Natural gas: “twice as clean” as coal?

In A/C news on June 8, 2010 at 7:19 am

The American Natural Gas Alliance has been celebrating the opening of air-conditioning season with hilarious TV commercials announcing that natural gas is “twice as clean as coal.” That is like saying “a bacon cheeseburger is twice as good for your heart as a double bacon cheeseburger.”  In producing a kilowatt of electricity, gas generates 55 percent as much carbon dioxide as coal, and unburned methane (the chief component of gas) is a potent greenhouse gas. Currently, methane leaking along with oil from BP’s Gulf geyser is helping atomize the leaked oil, which then feeds bacteria, creating an oxygen-depleted “dead zone” in the surrounding ocean.

When air-conditioning units are running hard across the country on hot summer days, electric utilities rely largely on gas-fired plants  to meet the huge peak power demand. And mining the gas to meet that demand is a dirty business.

The nonproft news organization ProPublica and other news groups have documented the environmental consequences of drilling for natural gas. They count more than a thousand cases of contamination that have been reported by courts and state and local governments in Colorado, New Mexico, Alabama, Ohio, and Pennsylvania. Drilling activities allow gas and chemicals to seep into groundwater. Additional contamination occurs aboveground, writes ProPublica’s Abraham Lustgarten, “where accidental spills and leaky tanks, trucks and waste pits allowed benzene and other chemicals to leach into streams, springs and water wells.” However, he continues, “the precise nature and concentrations of the chemicals used by industry are considered trade secrets. Not even the EPA knows exactly   what’s in the drilling fuids. And that, EPA scientists say, makes it impossible to vouch for the safety of the drilling process or precisely track its effects.”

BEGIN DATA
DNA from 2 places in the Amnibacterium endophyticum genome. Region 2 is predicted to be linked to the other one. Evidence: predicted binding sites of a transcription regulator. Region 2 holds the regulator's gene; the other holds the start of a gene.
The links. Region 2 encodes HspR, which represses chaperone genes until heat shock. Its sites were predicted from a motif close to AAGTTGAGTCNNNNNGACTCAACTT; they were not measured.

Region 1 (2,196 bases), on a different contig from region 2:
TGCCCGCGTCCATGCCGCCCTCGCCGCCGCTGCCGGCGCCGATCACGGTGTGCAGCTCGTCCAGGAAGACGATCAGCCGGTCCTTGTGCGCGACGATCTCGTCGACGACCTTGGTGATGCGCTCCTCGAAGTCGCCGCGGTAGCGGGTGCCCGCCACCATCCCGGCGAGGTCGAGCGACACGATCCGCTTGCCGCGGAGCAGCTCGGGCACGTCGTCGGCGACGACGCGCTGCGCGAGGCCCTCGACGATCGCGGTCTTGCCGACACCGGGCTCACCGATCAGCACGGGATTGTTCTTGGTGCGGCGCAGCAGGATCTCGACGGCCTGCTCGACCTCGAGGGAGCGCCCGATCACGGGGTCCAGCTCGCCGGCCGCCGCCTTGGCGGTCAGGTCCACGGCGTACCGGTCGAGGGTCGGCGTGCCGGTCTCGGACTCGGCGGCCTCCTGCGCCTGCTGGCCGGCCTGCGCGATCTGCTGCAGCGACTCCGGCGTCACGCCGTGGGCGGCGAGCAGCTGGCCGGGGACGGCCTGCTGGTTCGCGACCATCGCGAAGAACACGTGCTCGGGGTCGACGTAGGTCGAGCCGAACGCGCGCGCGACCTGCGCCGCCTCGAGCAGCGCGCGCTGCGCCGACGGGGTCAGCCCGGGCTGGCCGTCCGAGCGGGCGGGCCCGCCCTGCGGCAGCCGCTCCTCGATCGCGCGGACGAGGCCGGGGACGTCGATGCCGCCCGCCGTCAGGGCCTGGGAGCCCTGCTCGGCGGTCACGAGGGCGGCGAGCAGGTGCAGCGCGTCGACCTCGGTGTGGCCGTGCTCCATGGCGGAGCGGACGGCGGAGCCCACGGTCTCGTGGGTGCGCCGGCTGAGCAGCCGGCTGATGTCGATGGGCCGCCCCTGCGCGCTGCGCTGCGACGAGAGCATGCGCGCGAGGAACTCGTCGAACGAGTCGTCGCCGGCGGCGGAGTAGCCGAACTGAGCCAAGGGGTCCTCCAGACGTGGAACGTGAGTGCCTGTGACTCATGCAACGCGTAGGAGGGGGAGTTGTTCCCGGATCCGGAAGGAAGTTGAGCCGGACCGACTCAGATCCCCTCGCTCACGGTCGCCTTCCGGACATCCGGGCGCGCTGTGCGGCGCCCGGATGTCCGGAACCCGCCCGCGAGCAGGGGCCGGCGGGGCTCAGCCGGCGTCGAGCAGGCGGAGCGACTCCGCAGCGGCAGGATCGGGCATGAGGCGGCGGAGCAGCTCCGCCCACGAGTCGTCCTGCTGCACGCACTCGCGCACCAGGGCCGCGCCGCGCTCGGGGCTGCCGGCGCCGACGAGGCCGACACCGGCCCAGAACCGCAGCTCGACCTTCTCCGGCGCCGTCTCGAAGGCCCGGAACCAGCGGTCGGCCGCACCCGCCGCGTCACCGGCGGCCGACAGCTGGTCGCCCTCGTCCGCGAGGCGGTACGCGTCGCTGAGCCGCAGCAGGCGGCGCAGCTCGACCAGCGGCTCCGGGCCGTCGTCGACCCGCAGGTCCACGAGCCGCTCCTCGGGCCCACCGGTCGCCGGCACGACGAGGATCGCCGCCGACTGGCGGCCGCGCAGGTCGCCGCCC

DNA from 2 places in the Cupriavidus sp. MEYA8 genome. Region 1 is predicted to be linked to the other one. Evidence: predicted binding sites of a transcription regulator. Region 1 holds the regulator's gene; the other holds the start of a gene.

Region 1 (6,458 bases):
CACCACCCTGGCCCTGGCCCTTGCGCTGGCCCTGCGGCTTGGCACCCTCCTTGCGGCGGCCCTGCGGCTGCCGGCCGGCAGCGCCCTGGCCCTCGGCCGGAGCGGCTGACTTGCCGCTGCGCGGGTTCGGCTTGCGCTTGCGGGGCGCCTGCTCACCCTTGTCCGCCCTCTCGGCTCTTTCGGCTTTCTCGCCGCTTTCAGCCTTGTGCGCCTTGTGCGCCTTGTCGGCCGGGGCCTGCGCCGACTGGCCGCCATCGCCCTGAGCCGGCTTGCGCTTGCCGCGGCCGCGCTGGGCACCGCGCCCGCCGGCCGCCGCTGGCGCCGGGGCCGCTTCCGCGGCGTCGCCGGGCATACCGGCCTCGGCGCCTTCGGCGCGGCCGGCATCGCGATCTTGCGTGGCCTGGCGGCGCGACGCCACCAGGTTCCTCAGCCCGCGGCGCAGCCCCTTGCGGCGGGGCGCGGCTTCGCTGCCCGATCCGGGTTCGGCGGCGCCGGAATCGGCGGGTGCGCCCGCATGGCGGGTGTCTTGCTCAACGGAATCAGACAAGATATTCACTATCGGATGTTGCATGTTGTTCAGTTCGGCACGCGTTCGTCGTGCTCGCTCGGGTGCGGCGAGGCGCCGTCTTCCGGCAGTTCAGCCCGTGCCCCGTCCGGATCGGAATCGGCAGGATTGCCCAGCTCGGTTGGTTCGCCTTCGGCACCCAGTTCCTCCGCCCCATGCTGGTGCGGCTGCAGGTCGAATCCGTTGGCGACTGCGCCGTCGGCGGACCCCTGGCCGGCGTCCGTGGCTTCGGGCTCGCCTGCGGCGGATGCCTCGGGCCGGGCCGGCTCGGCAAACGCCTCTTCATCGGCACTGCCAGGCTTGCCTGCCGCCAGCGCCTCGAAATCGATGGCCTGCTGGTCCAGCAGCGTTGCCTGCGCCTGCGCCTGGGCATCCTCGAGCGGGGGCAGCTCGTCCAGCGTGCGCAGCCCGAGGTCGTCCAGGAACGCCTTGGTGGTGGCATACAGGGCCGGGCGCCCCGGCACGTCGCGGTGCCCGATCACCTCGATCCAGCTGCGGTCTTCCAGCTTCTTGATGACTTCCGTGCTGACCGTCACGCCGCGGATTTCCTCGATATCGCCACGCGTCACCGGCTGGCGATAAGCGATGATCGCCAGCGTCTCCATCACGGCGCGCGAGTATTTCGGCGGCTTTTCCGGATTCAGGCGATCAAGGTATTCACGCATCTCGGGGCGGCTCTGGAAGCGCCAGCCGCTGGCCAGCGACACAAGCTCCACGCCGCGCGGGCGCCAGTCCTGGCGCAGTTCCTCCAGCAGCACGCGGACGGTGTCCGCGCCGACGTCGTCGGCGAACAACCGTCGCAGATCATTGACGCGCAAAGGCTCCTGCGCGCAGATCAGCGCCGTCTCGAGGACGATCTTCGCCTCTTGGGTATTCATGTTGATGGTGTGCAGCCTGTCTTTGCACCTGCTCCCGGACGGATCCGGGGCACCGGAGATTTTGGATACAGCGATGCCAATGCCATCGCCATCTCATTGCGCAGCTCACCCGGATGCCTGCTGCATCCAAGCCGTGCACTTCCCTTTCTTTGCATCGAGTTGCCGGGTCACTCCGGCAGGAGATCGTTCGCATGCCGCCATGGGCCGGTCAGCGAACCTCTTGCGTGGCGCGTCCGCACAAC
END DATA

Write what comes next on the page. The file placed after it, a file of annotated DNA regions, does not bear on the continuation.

The key innovation being employed to tap newly accessible gas reserves is hydraulic fracturing. In that process, water laced with sand, clay, and chemical additives (known as fracturing fuids) is pumped deep underground to create fssures in the rock and free trapped gas. Most of the polluted water returns to the surface and must be handled as waste. Despite corporate secrecy, some federal, state, and private investigators have managed to identify hundreds of compounds used in fracturing fuids, and many are toxic. Some—including benzene, formaldehyde, 1,4-dioxane, ethylene dioxide, and nickel sulfate—are confirmed carcinogens. Gas companies have enjoyed a slack environmental leash since the 2005 Energy Policy Act exempted them from regulation under the Safe Drinking Water Act and the Water Pollution Control Act; therefore, people living near new or proposed gas-drilling operations receive even less protection than do people who have other kinds of polluters in their neighborhoods.

Drilling in shale can consume hundreds of times more water per well than does drilling in traditional gas felds. In Pennsylvania, which shares the Marcellus formation with four other states, drilling into shale reserves is expected to generate 19 million gallons of waste water daily by 2011, according to the state’s Department of Environmental Protection.


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